Unless their contract states otherwise, the fleet driver is usually responsible for checking the safety of their vehicle before hitting the road. All drivers should do a simple pre-drive check before leaving the yard.  

This should include checking:

  • The tyres have a legal tread depth, no uneven wear, and are evenly inflated.
  • Wheel nuts are present and the wheels seem to be in good condition.
  • The lenses of the indicators, taillights, and brake lights are intact and functional.
  • Both high and low beams of the headlights function.
  • Wipers and washers for the windscreen function properly.
  • The horn is in working order.
  • The truck’s registration, WoF or CoF and road user charges label are up to date.
  • The water and oil levels in the engine are acceptable.

 

Tips For Good Fleet Driver Management

Vehicles are simple, which is why tracking fleet management effectively can be done so easily using a transport management system. However, managing a team is a different ball game. The right tools can certainly help, as you’ll see below, but interpersonal skills are a must too. Here are some top tips for good fleet driver management.

  • Leverage telematics to increase productivity

Drivers want to know their contributions are being appreciated, and bonuses are a great way to retain staff, but how do you ensure you’re handing out rewards fairly? By basing bonuses around telematics data, fleet managers can cite precise figures and hold all drivers to the same consistent, transparent standard.

  • Foster better relationships with drivers

Communication and relationship-building are two of the most important skills a fleet manager can develop in their role. Financial bonuses are fantastic motivators, but never underestimate the power of positive feedback or verbal recognition for a job well done.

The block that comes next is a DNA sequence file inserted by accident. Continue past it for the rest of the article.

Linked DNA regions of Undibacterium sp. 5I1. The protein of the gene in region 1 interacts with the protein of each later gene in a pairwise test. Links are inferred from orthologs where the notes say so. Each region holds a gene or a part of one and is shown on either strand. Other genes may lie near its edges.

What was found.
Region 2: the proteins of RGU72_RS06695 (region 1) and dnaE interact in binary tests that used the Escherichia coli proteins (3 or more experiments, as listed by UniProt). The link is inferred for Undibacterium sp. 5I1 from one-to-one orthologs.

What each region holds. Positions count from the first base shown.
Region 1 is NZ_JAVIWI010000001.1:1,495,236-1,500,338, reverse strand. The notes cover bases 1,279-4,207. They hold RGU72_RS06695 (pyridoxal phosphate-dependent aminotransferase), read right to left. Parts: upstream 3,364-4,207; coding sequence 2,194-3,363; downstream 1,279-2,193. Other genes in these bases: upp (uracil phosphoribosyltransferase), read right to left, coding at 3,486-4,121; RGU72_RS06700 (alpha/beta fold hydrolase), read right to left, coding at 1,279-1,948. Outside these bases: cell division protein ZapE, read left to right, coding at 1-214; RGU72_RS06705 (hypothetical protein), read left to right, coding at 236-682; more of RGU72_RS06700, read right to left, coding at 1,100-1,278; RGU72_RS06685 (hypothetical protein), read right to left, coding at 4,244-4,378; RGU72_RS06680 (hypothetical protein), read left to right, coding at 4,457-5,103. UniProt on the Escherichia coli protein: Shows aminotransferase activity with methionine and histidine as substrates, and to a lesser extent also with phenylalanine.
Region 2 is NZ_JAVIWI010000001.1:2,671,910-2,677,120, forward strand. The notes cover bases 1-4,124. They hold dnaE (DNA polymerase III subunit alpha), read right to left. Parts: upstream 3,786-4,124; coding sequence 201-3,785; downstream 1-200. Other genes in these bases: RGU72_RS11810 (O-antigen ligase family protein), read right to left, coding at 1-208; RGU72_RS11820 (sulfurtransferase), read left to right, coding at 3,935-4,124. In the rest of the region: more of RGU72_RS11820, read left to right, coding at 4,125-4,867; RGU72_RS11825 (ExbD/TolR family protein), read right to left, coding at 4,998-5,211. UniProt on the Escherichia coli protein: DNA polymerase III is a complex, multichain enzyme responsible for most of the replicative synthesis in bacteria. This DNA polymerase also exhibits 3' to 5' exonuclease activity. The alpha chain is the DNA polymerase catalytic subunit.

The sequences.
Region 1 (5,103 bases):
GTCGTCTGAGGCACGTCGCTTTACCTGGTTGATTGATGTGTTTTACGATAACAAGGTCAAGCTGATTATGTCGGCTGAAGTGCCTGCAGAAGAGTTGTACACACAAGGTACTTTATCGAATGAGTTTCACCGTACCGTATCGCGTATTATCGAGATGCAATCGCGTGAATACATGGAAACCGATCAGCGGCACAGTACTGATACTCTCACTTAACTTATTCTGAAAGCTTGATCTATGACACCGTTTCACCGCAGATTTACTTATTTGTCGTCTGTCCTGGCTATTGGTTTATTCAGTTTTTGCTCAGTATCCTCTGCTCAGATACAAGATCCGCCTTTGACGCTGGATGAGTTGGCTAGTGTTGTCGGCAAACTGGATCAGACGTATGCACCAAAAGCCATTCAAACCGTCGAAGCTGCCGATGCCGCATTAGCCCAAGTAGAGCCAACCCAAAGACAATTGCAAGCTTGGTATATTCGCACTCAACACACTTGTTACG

• Reward good driving

A criticism of using fleet driver management KPIs as indicators of how a driver is performing is that it only tracks negatives, such as absence, late deliveries etc. However, with the right reporting software, like MyTrucking, you can target KPIs that help employees see where they are improving, like fuel efficiency, for instance. TMS reports can be a great tool for highlighting consistent improvement.

  • Take driver input seriously

Another way fleet managers can strengthen their relationship with drivers is by asking for their input. Being responsive to concerns and suggestions and using an inclusive approach to management helps your team feel that they’re being heard. 

This ultimately results in more consistent performance because drivers are less likely to drop the ball for a company that invests in their personal and professional growth.

  • Allow for effective and open communication